In this study, for the primary TKA group, average pain scores for the genicular plus ACB group were lower across all recorded time points during the study (Table 1), with a statistically significant p-value (0.001) at six hours postoperatively. In addition, for primary TKA patients, mean OME usage was also lower across all recorded time periods of the study with the six- to 12-hour period trending toward significance. The early and short benefit of adding GNB can be explained by the low volume of local anesthetic (LA) used, location of injection, anatomic variation, block technique, inconsistent distribution of LA, or dissipation of LA during surgical incision and tissue plane disruption. The early and short benefit of GNB can also be appreciated by lower opioid consumption.
When comparing primary versus revision procedures for patients receiving genicular blocks with ACB, the average OME requirement was decreased in all time periods considered in the study for the primary procedure group, with a statistically significant reduction in OMEs at 0-6 hours postoperatively (p = 0.042) (Table 2). In this study, the combination of GNB with ACB resulted in better pain scores and lower opioid consumption during the early phase of recovery, which also resulted in better ambulation. When considering both primary and revision TKA, the ambulation distance on postoperative day 1 (POD1) was significantly greater for patients receiving genicular nerve blocks (Figure 7).
There are some limitations to this case series such as small sample size, retrospective design, and publication bias . The complex innervation of the knee and variation in anatomical planes where nerves run could explain the inconsistency of block results . The provider variability, site of injection, unfamiliarity with a new technique, and surgical technique could also affect the block results. For revision TKAs, there is a possibility of uneven spread of LA due to existing scar tissue and disrupted tissue planes.
The ideal regional technique for postoperative TKA management should provide effective analgesia with minimal muscle weakness to augment early functional recovery. At the same time, this case series explores a new combination approach for TKA patients, which can be utilized to provide effective analgesia and early ambulation. Large sample size studies are warranted to further understand this new technique and also to compare its efficacy with traditional blocks for knee analgesia. Also, cadaveric and magnetic resonance imaging studies are required for a better understanding of the anatomical spread of LA and nerves covered with various genicular blocks.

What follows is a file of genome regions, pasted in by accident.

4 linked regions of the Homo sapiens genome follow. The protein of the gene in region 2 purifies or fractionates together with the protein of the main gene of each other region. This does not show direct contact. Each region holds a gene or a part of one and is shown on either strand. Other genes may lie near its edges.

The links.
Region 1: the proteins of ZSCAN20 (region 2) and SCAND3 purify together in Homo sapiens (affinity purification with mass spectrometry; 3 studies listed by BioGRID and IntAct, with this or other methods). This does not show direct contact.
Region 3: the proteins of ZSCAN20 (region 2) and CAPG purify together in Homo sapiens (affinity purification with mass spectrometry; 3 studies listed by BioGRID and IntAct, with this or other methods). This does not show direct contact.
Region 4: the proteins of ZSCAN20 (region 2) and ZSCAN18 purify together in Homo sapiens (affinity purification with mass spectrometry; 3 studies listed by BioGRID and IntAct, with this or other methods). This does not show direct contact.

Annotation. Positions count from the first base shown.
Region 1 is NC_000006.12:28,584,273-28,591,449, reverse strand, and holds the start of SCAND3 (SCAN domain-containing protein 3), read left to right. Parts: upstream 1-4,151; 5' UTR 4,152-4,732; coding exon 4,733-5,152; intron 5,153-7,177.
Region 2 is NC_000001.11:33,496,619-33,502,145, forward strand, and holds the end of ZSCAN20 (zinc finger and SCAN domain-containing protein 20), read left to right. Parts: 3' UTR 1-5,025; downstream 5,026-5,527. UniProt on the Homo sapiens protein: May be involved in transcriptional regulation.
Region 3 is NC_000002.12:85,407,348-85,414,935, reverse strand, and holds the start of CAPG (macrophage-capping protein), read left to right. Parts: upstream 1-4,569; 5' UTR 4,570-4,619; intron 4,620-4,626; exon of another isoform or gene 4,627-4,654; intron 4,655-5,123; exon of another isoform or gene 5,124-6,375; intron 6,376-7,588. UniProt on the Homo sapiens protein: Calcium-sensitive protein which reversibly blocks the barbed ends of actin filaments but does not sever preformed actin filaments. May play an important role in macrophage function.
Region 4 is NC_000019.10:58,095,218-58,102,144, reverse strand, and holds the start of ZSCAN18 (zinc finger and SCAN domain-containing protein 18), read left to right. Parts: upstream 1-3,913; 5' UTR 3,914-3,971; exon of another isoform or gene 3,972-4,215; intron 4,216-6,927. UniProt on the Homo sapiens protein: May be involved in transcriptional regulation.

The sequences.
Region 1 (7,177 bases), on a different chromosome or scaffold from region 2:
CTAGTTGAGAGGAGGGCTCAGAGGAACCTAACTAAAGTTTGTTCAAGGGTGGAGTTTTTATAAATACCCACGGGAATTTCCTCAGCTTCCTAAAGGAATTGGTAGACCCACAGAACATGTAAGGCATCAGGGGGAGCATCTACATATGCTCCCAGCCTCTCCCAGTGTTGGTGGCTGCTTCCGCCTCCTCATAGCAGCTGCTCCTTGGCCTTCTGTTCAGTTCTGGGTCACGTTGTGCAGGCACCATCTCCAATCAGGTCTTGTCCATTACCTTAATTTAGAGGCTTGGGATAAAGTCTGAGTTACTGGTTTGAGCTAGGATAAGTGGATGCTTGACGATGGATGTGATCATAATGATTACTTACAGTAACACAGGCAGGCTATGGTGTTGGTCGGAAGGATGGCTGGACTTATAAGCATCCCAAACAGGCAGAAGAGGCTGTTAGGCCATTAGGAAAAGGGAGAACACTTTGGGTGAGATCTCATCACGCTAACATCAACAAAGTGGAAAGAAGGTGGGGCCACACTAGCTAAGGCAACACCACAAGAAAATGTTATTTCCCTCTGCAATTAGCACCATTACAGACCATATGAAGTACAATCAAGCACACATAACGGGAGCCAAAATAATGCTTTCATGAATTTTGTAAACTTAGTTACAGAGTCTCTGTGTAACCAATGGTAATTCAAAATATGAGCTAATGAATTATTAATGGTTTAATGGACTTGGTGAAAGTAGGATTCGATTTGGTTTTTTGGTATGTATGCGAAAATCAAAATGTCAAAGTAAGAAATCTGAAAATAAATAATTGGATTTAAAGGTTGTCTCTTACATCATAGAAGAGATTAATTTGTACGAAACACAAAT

The ACB plus genicular block provided adequate analgesia for patients undergoing primary TKA during the early postoperative period. This combination block for primary TKA reduced pain scores and had opioid-sparing effects postoperatively. The addition of genicular blocks helped improve early ambulation for both primary and revision TKA patients. The genicular block is an easy ultrasound-guided regional technique, which can be performed in the supine position for patient comfort. Further prospective randomized studies are warranted to determine the efficacy of genicular blocks for analgesia and quality of recovery after knee surgery. Also, the safety of genicular blocks alone or in combination with other blocks needs further investigation.
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Comparison of Genicular Nerve Block in Combination With Adductor Canal Block in Both Primary and Revision Total Knee Arthroplasty: A Retrospective Case Series
Ethics Statement and Conflict of Interest Disclosures
Human subjects: Consent was obtained or waived by all participants in this study. University of Alabama at Birmingham issued approval 300000976. Animal subjects: All authors have confirmed that this study did not involve animal subjects or tissue. Conflicts of interest: In compliance with the ICMJE uniform disclosure form, all authors declare the following: Payment/services info: All authors have declared that no financial support was received from any organization for the submitted work. Financial relationships: All authors have declared that they have no financial relationships at present or within the previous three years with any organizations that might have an interest in the submitted work. Other relationships: All authors have declared that there are no other relationships or activities that could appear to have influenced the submitted work.
Sincere thanks to Dr. Charity Morgan for data analysis and statistics.
Cite this article as:
Kukreja P, Venter A, Mason L, et al. (July 29, 2021) Comparison of Genicular Nerve Block in Combination With Adductor Canal Block in Both Primary and Revision Total Knee Arthroplasty: A Retrospective Case Series. Cureus 13(7): e16712. doi:10.7759/cureus.16712
Peer review began: July 12, 2021
Peer review concluded: July 15, 2021
Published: July 29, 2021
© Copyright 2021
Kukreja et al. This is an open access article distributed under the terms of the Creative Commons Attribution License CC-BY 4.0., which permits unrestricted use, distribution, and reproduction in any medium, provided the original author and source are credited.
This is an open access article distributed under the terms of the Creative Commons Attribution License, which permits unrestricted use, distribution, and reproduction in any medium, provided the original author and source are credited.